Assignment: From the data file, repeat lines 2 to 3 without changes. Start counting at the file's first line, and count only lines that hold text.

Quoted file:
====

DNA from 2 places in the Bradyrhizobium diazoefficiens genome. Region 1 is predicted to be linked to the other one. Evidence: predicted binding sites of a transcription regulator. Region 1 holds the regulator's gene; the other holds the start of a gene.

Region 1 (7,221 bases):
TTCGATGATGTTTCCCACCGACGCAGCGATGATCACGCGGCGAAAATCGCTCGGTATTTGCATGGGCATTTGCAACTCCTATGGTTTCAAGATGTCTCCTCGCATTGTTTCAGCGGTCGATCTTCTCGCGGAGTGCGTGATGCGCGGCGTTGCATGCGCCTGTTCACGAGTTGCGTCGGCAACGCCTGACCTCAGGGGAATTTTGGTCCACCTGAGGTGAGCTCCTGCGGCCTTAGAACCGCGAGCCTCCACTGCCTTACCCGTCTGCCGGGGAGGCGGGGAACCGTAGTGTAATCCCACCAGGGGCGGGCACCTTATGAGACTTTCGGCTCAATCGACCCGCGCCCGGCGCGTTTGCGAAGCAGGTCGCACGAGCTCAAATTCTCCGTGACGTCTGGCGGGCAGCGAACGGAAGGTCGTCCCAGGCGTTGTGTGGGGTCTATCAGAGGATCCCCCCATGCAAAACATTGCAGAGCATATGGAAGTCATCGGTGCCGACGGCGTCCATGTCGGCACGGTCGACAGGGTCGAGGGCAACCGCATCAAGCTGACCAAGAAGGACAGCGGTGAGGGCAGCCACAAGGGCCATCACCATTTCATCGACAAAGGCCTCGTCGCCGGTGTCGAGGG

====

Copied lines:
Region 1 (7,221 bases):
TTCGATGATGTTTCCCACCGACGCAGCGATGATCACGCGGCGAAAATCGCTCGGTATTTGCATGGGCATTTGCAACTCCTATGGTTTCAAGATGTCTCCTCGCATTGTTTCAGCGGTCGATCTTCTCGCGGAGTGCGTGATGCGCGGCGTTGCATGCGCCTGTTCACGAGTTGCGTCGGCAACGCCTGACCTCAGGGGAATTTTGGTCCACCTGAGGTGAGCTCCTGCGGCCTTAGAACCGCGAGCCTCCACTGCCTTACCCGTCTGCCGGGGAGGCGGGGAACCGTAGTGTAATCCCACCAGGGGCGGGCACCTTATGAGACTTTCGGCTCAATCGACCCGCGCCCGGCGCGTTTGCGAAGCAGGTCGCACGAGCTCAAATTCTCCGTGACGTCTGGCGGGCAGCGAACGGAAGGTCGTCCCAGGCGTTGTGTGGGGTCTATCAGAGGATCCCCCCATGCAAAACATTGCAGAGCATATGGAAGTCATCGGTGCCGACGGCGTCCATGTCGGCACGGTCGACAGGGTCGAGGGCAACCGCATCAAGCTGACCAAGAAGGACAGCGGTGAGGGCAGCCACAAGGGCCATCACCATTTCATCGACAAAGGCCTCGTCGCCGGTGTCGAGGG